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Margaret's Testicular Cancer Story
Written by Margaret

I have had this urge over the last few weeks to ‘tell our story’…well, not really “our” story because I am sure if you asked Boyce, his memories, fears and thoughts were very different from mine. Given that Cancer happened to him and affected him in different ways than it affected me.

My first experience with cancer was Boyce’s childhood friend Johnny. I knew he had testicular cancer, but I did not really understand it. Boyce and I were dating when he got the call from Johnny’s mother saying they were losing him and to come to their home as soon as possible. It was a five hour drive and we left that day. When we arrived, I was so incredibly uncomfortable. Johnny was sick, really sick, and it hurt me to even look at him. The worst part was he knew the cancer was winning the battle in his body, and I could read it on his face. We left two days later and returned the following week for the funeral.

When I first asked Boyce about the change in his testicle, he said that he was not concerned. Which was exactly what I wanted him to say. Over a few months, the changes got more noticeable and I would continue to ask him if he thought it was okay. My eyes begging him to reassure me, which he always did.

I left on a business trip to DC, and he called me to tell me that more changes had occurred and he was going to call the nurses help line on his insurance. He spoke to the nurse, and she asked if there was any pain. “Nope, no pain.” Great, she assured him; any pea sized lumps? “Nope, just a rock hard testicle.” Oh, good, she replied….any other changes in your body? “No other changes, I feel fine,” he told her. She ended the call by saying these were all good signs and she did not feel the need for him to go to the doctor. Or if he wanted to go to be sure, there was “no hurry.” He hung up and promptly made an appointment with a urologist.

When he called to tell me he had made an appointment, it was like being told a secret that you really already knew. I acted a bit surprised, as if I did not see the need for the doctor, but deep in my stomach I had already feared it. Truthfully, I did not want him to go to the doctor. I just felt like maybe it would just go away on its own. I felt like a coward.

That weekend I was pretty quiet, which if you know me is out of character. July 11 came and I knew his appointment was at 1:15 p.m. I felt so stir crazy at work that I decided to take myself out to lunch. I called my Daddy and confessed that I was terrified it was cancer. He tried to reassure me, but nothing worked. Boyce called at 1:30 p.m., and I picked up the phone and asked if they had cancelled his appointment (knowing they needed more than 15 minutes to check him out), and he just blurted out, “Honey, it is cancer; they are sending me to the hospital.” I squeaked out like a tea kettle that I did not believe him; I needed to talk to the doctor. The doctor got on the phone and asked if I was steady enough to drive myself...that was all I needed to hear.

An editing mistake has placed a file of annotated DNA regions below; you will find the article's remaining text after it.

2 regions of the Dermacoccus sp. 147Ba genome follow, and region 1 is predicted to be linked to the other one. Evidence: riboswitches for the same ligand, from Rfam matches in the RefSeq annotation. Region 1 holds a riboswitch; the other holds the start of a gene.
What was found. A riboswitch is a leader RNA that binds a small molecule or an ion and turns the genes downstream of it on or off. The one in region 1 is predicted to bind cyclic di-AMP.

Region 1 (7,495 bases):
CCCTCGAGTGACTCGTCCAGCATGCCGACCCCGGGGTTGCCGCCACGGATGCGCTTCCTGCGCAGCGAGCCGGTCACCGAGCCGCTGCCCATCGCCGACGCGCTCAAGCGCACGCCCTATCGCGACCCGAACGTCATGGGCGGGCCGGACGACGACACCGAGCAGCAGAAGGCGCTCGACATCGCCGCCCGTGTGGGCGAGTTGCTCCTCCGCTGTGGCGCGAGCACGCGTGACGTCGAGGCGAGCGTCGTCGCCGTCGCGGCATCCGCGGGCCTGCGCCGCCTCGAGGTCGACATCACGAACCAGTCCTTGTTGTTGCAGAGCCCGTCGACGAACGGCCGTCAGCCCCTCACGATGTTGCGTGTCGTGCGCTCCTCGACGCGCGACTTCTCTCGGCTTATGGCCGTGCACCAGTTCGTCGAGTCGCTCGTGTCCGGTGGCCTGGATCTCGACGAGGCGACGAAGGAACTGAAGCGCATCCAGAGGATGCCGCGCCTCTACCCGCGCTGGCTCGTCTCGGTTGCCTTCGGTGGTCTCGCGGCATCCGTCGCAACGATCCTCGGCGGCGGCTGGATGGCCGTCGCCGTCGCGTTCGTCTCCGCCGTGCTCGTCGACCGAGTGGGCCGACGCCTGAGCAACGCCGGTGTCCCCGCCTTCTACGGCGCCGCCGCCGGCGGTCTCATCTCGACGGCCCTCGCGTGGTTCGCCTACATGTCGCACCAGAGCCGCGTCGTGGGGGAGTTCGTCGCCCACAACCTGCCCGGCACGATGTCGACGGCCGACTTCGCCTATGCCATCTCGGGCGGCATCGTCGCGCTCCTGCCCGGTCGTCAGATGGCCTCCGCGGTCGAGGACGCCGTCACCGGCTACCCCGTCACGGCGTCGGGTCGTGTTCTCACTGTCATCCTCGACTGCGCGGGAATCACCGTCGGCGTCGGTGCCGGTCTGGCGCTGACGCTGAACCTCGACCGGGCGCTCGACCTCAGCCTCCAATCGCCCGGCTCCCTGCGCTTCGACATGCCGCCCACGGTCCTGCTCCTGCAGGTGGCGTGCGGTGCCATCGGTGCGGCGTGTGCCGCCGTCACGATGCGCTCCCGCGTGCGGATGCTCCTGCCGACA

When I got to the hospital I had to wait in the ultrasound room for Boyce. I felt very small and weak for the first time in my life. I just wanted my Daddy, I just wanted to go home or run away from there. I felt I could run for weeks. There was a little girl in the waiting room with me. She looked up at me and said, “I swallowed a penny, and it is right here,” pointing to her chubby belly, a tight little Strawberry Shortcake shirt straining to cover it. I started to cry. But I decided that was officially a “cute” reason for being in the hospital. I wish Boyce had just swallowed a penny -- the weight on me felt like he had swallowed a Buick.

It all started that day. All the days of chemo, RPLND, tests, scans, blood clots, blood transfusions, fevers, 911 calls, hospital stays, waiting, worrying, praying, crying, and even laughing…it is THAT day that haunts me the most. Boyce always says he ‘knew’ he was going to get better. He never questioned it. But the truth is, as his wife, caregiver, mother to our eight-year-old son, I didn’t know he was going to get better.

I have struggled with many hard days over the last one year and four months, but during my low moments, it is this day and these feelings that I find so difficult to resolve in my mind.

I am sorry to have rambled…I just needed some place to put this. Maybe someone here can relate. Sometimes I miss the blissful ignorance when I thought cancer happens to other people…but not to me.

Love and more love,





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